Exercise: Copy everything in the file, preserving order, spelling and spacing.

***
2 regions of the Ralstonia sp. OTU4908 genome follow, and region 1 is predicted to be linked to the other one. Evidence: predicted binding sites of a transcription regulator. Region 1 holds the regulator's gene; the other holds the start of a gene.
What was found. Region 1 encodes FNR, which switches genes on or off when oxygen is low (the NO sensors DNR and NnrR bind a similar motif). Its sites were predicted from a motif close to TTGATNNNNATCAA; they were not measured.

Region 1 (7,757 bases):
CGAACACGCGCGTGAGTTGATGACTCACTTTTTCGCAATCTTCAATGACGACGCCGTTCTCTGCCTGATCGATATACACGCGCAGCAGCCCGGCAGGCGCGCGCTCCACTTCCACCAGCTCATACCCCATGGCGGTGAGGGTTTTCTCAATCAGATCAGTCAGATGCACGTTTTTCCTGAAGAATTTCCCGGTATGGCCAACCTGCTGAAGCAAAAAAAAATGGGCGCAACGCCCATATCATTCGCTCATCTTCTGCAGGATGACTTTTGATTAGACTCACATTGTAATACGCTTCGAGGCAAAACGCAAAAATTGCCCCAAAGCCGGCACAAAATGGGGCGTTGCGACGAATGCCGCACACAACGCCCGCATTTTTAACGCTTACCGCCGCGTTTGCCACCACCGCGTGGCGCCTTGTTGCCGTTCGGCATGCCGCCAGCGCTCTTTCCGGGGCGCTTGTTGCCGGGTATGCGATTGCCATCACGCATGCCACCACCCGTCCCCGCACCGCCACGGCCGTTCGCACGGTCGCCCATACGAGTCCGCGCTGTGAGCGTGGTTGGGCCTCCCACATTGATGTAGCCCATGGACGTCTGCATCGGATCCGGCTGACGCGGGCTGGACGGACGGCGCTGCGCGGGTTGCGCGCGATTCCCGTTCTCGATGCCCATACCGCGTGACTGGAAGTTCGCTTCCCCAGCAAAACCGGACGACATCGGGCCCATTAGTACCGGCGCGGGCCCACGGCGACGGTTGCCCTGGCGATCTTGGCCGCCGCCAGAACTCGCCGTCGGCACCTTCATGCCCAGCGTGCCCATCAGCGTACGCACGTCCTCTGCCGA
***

2 regions of the Ralstonia sp. OTU4908 genome follow, and region 1 is predicted to be linked to the other one. Evidence: predicted binding sites of a transcription regulator. Region 1 holds the regulator's gene; the other holds the start of a gene.
What was found. Region 1 encodes FNR, which switches genes on or off when oxygen is low (the NO sensors DNR and NnrR bind a similar motif). Its sites were predicted from a motif close to TTGATNNNNATCAA; they were not measured.

Region 1 (7,757 bases):
CGAACACGCGCGTGAGTTGATGACTCACTTTTTCGCAATCTTCAATGACGACGCCGTTCTCTGCCTGATCGATATACACGCGCAGCAGCCCGGCAGGCGCGCGCTCCACTTCCACCAGCTCATACCCCATGGCGGTGAGGGTTTTCTCAATCAGATCAGTCAGATGCACGTTTTTCCTGAAGAATTTCCCGGTATGGCCAACCTGCTGAAGCAAAAAAAAATGGGCGCAACGCCCATATCATTCGCTCATCTTCTGCAGGATGACTTTTGATTAGACTCACATTGTAATACGCTTCGAGGCAAAACGCAAAAATTGCCCCAAAGCCGGCACAAAATGGGGCGTTGCGACGAATGCCGCACACAACGCCCGCATTTTTAACGCTTACCGCCGCGTTTGCCACCACCGCGTGGCGCCTTGTTGCCGTTCGGCATGCCGCCAGCGCTCTTTCCGGGGCGCTTGTTGCCGGGTATGCGATTGCCATCACGCATGCCACCACCCGTCCCCGCACCGCCACGGCCGTTCGCACGGTCGCCCATACGAGTCCGCGCTGTGAGCGTGGTTGGGCCTCCCACATTGATGTAGCCCATGGACGTCTGCATCGGATCCGGCTGACGCGGGCTGGACGGACGGCGCTGCGCGGGTTGCGCGCGATTCCCGTTCTCGATGCCCATACCGCGTGACTGGAAGTTCGCTTCCCCAGCAAAACCGGACGACATCGGGCCCATTAGTACCGGCGCGGGCCCACGGCGACGGTTGCCCTGGCGATCTTGGCCGCCGCCAGAACTCGCCGTCGGCACCTTCATGCCCAGCGTGCCCATCAGCGTACGCACGTCCTCTGCCGA